Faroese hotels registered about 23,400 overnight stays in September. Foreign hotel visitors are returning while the number of Faroese visitors is declining.
September saw a year-on-year decline of about 200 overnight stays.
Hotel overnight stays are used as a measurement of the number of visitors and the duration of their stays.
Just under 90% of hotel stays were in the capital region. This is about the same ratio as in September 2021.
The Covid-19 pandemic led to a sharp decrease in hotel visitors from abroad, and Faroese residents dominated the hotel statistics in this period.
In September 2022, Danish residents represented 36% of all overnight stays. The figure for foreign residents outside Denmark reached 48%. The remaining 16% were Faroese residents.
The number of Faroese and Danish visitors has dropped compared to this time last year, while the number of foreign visitors from outside Denmark has gone up by more than 30%.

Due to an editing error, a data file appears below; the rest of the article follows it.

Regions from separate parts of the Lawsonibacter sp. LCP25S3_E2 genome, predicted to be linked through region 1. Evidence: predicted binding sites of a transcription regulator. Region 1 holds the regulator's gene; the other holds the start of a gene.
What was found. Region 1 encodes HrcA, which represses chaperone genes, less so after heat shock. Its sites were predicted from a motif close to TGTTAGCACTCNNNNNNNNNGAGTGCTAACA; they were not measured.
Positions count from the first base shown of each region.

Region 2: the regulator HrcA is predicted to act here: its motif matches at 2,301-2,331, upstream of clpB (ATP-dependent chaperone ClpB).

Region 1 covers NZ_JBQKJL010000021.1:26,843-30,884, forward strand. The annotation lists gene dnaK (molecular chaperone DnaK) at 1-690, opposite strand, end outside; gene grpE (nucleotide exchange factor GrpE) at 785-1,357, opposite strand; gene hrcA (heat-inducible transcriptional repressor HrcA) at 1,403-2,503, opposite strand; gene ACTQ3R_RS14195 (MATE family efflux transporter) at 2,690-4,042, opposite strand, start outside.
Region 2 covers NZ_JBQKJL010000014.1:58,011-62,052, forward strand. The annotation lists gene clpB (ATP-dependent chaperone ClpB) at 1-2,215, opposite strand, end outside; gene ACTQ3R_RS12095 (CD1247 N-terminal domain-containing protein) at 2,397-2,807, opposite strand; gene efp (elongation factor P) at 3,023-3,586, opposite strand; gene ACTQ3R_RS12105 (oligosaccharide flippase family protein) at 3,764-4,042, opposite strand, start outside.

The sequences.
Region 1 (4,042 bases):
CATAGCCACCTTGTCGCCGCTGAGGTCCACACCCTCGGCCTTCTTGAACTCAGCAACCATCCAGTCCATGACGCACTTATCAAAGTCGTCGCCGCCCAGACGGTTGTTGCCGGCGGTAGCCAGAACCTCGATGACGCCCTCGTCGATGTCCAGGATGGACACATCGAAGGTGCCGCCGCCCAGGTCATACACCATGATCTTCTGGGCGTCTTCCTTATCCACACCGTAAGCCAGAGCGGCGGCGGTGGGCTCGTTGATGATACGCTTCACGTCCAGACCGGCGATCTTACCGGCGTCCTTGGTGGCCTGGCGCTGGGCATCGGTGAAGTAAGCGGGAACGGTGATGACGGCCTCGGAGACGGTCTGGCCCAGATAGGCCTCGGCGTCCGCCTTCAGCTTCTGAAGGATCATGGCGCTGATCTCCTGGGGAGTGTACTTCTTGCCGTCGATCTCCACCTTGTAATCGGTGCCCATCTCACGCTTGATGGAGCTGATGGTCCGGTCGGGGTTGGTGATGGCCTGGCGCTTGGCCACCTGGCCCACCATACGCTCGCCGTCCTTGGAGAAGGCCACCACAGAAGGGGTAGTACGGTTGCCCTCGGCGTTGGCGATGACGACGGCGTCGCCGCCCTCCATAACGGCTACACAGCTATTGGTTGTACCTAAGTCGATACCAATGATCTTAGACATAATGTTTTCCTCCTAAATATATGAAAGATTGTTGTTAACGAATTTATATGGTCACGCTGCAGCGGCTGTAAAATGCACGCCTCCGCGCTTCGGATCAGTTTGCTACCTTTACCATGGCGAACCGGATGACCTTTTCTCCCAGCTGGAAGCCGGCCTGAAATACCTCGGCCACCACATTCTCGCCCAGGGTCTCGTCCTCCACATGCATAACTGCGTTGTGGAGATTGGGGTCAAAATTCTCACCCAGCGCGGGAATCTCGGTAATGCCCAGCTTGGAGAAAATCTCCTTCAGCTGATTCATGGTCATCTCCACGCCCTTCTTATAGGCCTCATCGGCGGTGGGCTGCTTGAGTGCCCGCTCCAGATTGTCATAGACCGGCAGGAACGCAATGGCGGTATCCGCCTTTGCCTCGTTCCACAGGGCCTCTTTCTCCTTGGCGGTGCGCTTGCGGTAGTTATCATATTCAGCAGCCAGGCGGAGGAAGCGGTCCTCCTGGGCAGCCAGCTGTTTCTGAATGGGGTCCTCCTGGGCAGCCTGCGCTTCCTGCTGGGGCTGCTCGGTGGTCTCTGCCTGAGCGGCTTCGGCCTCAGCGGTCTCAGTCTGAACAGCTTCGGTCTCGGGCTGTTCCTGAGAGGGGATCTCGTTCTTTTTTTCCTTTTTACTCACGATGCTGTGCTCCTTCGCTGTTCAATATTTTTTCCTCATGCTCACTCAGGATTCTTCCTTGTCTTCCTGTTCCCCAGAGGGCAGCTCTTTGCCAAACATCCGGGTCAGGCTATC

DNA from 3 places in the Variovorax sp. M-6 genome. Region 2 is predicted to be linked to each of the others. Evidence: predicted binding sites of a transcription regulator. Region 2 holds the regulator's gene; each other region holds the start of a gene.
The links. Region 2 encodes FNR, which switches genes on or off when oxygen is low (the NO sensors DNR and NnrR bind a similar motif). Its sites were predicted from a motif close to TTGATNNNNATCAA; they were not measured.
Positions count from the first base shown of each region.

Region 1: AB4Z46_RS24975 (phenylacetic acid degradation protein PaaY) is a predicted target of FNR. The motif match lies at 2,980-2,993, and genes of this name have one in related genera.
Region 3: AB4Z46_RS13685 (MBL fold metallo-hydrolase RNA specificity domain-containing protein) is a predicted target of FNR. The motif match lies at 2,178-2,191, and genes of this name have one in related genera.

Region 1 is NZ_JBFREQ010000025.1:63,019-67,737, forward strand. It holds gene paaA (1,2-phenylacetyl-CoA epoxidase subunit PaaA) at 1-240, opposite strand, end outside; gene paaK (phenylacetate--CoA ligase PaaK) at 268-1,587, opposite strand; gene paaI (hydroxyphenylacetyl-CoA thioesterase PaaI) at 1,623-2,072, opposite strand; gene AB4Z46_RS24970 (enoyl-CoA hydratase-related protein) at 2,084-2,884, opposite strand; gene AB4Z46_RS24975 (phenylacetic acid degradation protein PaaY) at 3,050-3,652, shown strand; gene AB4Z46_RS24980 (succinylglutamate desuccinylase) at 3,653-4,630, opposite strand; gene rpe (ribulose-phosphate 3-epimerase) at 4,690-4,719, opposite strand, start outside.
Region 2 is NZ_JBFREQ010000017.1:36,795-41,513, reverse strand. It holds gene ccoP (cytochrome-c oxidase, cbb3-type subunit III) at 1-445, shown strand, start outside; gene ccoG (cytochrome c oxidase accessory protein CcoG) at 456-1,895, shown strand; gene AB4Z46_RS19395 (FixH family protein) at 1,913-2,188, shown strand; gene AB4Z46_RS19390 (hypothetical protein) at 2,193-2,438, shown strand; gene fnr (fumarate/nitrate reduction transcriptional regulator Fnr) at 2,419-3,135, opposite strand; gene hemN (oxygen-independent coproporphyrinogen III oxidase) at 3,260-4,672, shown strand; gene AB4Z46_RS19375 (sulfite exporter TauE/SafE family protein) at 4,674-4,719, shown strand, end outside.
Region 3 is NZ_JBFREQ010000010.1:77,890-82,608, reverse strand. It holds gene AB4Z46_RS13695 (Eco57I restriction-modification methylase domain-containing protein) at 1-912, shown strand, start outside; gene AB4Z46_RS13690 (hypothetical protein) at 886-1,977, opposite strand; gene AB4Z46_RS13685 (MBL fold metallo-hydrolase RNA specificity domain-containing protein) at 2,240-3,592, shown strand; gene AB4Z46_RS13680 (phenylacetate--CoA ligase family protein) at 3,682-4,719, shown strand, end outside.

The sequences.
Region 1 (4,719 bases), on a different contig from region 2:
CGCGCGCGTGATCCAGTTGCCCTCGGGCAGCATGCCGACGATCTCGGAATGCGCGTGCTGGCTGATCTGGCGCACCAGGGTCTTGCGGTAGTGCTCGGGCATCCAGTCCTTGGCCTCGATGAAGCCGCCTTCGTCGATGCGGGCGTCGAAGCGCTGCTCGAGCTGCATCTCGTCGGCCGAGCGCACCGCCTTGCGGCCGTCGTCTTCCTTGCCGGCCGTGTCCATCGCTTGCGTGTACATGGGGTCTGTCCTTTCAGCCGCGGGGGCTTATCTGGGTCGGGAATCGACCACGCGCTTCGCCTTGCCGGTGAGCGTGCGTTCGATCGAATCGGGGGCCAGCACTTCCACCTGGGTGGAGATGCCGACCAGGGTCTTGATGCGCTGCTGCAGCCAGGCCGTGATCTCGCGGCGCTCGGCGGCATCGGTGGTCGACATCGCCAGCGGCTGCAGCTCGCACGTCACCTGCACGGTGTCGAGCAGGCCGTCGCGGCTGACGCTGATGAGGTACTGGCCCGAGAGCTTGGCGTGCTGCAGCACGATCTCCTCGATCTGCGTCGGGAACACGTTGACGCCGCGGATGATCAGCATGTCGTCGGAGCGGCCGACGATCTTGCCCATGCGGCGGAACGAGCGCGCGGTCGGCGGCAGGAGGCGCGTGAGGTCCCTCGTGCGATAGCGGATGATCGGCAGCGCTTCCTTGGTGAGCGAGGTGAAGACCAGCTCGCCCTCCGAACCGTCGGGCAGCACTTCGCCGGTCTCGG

Check-ins show the number of hotel visitors regardless of the duration of their stays.
Just over 8,000 hotel check-ins were registered in September, which is a 4% year-on-year increase.
The occupancy rate shows the number of available rooms used.
Some 57% of all hotel rooms were occupied in September, down from 62% in September last year.
Year-to-date increase of 40%
This year’s figures, up to and including September, show an increase of 40% in overnight stays and a 37% increase in check-ins compared to the same period last year.
Overnight stay: in this context, an overnight stay is defined as a single night spent in a hotel which registers and passes this information on to Statistics Faroe Islands. For example, if ten people spend three nights at a hotel, this counts as 30 overnight stays.
Check-in: the number of individuals who check in at a hotel.
Room nights: the number of rooms occupied over a certain period. For example, if ten people spend three nights in five rooms, this counts as 15 room nights.